Are you a housing sector investor? Avoid huge environmental penalties

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As the country’s economy improves, many people tend to engage in construction. According to the State of Environment and Outlook 2010 Report published by NEMA (2011, page 15), cement consumption increased by 16.2% from 2671 million tonnes in 2009 to 3104 million tonnes in 2010 and this was attributed to the increased investments in building and road construction sector. Growth in the construction sector registered a 7.3% rise in loans and mortgages from Commercial banks which rose from KES 30.4 billion in 2009 to KES 32.6 billion in 2010.

The number of housing units approved in Nairobi and other towns rose in value from slightly over KES 30 billion in 2006 to over KES 97 billion in 2010 (GoK, 2011). This is an exponential increase meaning that many people invested in housing either as single dwelling or multiple units.

The annual demand for houses in Kenya is 150,000 units while the annual supply is less than 35000 units (OECD et al 2011). This is a huge discrepancy and makes the housing sector one of the fastest growing.

Construction industry has negative impacts on the environment from two fronts. For instance it is a major user for materials, water, and energy resources. Its also a major cause of air, water and air pollution.

Obtaining local construction materials such as sand, limestone and stones from quarries makes the ground degraded and less aesthetically appealing. The gaping holes are a safety hazard for human beings and wildlife. These holes fill up with water and become breeding grounds for disease causing organisms such as mosquitoes.

Buildings also use steel metal, which has to be transported in ships and by road causing pollution at sea, land and air.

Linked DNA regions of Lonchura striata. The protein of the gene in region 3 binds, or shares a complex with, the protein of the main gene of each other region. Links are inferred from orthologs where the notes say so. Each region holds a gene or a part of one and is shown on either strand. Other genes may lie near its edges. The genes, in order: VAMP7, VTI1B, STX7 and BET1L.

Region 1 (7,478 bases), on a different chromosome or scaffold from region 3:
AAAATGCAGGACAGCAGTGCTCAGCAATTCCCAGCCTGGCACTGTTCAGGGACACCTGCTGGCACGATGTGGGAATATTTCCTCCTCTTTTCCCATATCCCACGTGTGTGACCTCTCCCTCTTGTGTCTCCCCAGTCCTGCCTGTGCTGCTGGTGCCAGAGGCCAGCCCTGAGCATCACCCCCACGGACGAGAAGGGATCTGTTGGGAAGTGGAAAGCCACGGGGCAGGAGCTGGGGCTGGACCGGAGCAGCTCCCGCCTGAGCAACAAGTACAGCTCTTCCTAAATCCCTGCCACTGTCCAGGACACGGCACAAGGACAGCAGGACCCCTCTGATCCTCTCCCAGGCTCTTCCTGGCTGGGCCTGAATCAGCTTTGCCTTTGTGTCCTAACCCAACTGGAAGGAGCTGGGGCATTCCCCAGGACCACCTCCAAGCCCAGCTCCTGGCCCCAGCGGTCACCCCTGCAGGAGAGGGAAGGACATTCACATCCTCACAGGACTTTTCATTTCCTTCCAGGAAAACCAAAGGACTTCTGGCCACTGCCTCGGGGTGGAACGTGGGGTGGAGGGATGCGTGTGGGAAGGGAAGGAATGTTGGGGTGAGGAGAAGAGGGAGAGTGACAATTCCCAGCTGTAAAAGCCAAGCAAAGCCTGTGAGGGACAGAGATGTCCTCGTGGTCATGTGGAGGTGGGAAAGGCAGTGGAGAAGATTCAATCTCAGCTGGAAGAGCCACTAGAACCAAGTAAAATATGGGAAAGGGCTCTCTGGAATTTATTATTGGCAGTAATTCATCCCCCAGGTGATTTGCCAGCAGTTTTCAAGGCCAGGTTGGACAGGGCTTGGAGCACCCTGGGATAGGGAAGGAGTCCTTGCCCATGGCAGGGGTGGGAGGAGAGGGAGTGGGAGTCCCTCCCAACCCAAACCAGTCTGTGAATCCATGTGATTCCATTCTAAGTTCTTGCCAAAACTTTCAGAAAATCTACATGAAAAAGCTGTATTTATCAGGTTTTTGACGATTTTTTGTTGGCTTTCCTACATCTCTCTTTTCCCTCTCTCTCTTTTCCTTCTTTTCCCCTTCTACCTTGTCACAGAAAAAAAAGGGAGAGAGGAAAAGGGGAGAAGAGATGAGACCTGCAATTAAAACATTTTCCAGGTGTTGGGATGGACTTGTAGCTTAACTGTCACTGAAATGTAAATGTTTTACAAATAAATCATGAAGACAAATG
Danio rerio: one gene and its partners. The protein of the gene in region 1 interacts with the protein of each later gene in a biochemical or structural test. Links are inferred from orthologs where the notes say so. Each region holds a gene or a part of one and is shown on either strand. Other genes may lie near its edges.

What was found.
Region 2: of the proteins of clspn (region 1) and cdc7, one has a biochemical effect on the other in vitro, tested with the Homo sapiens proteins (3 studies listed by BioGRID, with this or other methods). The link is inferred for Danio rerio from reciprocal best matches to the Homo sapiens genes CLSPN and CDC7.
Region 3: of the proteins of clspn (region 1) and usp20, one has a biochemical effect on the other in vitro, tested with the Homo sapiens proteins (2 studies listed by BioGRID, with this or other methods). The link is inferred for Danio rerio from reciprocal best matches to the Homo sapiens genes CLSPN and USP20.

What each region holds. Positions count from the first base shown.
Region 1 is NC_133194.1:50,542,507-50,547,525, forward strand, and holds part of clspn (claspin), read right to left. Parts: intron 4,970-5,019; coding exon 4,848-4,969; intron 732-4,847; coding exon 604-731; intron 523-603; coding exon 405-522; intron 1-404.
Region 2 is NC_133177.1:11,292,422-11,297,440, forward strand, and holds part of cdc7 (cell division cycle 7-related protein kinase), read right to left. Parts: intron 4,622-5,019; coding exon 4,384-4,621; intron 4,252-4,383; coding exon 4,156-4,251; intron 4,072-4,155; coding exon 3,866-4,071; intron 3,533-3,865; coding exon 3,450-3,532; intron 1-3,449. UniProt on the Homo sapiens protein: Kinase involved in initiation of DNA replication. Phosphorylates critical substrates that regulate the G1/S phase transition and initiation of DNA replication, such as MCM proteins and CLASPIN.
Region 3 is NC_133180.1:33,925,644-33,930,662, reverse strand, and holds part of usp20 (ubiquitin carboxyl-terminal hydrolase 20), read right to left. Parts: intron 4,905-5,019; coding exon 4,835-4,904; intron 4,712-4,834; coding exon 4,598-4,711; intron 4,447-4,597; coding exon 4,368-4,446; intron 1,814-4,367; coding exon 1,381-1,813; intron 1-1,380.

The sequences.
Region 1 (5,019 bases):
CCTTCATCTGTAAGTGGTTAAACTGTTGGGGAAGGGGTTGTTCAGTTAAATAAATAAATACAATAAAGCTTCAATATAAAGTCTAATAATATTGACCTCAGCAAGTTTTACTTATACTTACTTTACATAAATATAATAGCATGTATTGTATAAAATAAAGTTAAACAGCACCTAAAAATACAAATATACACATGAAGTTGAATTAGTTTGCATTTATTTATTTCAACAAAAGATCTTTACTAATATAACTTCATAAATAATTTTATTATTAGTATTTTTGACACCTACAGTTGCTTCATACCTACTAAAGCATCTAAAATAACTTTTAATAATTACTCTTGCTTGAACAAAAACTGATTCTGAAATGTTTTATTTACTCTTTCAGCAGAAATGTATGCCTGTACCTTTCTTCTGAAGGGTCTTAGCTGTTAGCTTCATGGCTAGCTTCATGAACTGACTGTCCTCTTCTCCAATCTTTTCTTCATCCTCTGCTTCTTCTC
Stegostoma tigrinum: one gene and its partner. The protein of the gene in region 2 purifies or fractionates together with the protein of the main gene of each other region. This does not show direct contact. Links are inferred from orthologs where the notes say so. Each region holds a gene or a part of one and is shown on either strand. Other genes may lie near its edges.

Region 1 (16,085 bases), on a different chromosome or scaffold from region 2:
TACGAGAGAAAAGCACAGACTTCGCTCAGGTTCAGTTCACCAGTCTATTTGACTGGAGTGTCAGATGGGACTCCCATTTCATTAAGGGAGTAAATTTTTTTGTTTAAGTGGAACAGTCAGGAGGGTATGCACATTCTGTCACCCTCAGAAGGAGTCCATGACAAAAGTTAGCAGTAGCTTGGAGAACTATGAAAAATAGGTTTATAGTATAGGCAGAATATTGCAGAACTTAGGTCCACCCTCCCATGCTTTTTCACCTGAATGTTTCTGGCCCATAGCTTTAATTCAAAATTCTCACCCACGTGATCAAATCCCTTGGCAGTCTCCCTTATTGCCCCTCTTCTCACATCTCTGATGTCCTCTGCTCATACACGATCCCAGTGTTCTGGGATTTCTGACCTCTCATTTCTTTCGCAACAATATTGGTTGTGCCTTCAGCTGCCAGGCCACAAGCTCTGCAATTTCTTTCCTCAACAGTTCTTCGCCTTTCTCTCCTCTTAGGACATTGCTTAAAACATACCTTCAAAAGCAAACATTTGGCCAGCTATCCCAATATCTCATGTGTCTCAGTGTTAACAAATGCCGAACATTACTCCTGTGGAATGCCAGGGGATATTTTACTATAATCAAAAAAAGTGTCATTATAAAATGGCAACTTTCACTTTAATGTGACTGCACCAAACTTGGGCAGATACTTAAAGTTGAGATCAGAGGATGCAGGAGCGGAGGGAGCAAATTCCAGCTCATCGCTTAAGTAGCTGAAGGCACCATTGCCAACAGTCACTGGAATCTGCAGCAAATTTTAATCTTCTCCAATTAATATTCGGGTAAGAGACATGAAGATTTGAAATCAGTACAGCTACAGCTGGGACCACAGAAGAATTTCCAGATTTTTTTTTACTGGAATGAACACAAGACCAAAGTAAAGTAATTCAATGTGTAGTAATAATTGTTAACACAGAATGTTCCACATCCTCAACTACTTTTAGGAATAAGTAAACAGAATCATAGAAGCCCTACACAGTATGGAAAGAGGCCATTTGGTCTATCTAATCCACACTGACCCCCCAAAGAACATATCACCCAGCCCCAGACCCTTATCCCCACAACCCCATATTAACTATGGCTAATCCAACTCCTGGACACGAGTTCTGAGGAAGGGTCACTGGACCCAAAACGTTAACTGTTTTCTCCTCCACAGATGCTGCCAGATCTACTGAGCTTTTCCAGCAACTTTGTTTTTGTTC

It is common to find many middle-income earners investing in the housing sector. They could be doing their own single dwelling houses or multiple residential and commercial units. For each of these categories, the Environmental Management and Coordination Act (1999) demands that every effort is done to ensure that there is minimal impact on the environment.

If you are aspiring to be a housing sector investor, here below is a list of legal expectations from an environmental perspective that you need to observe.

  • Undertake Environmental Impact Assessment study and submit the same to NEMA for approval. There are several things that you need to know about EIA
  • The study is done by an EIA/EA expert approved by NEMA. NEMA only looks at reports at submitted by experts who have been authorized to practice, and these licenses are renewed annually. You may therefore need to verify that the expert is licensed to practice.
  • If you do not know any of the licenced NEMA EIA experts, there is no need to worry. There is a list of these experts on the NEMA website http://www.nema.go.ke/index.php?option=com_content&view=article&id=262&Itemid=648
  • The NEMA list is updated and only contains those licensed to practice that year. Just get in touch with any of them and you will be assisted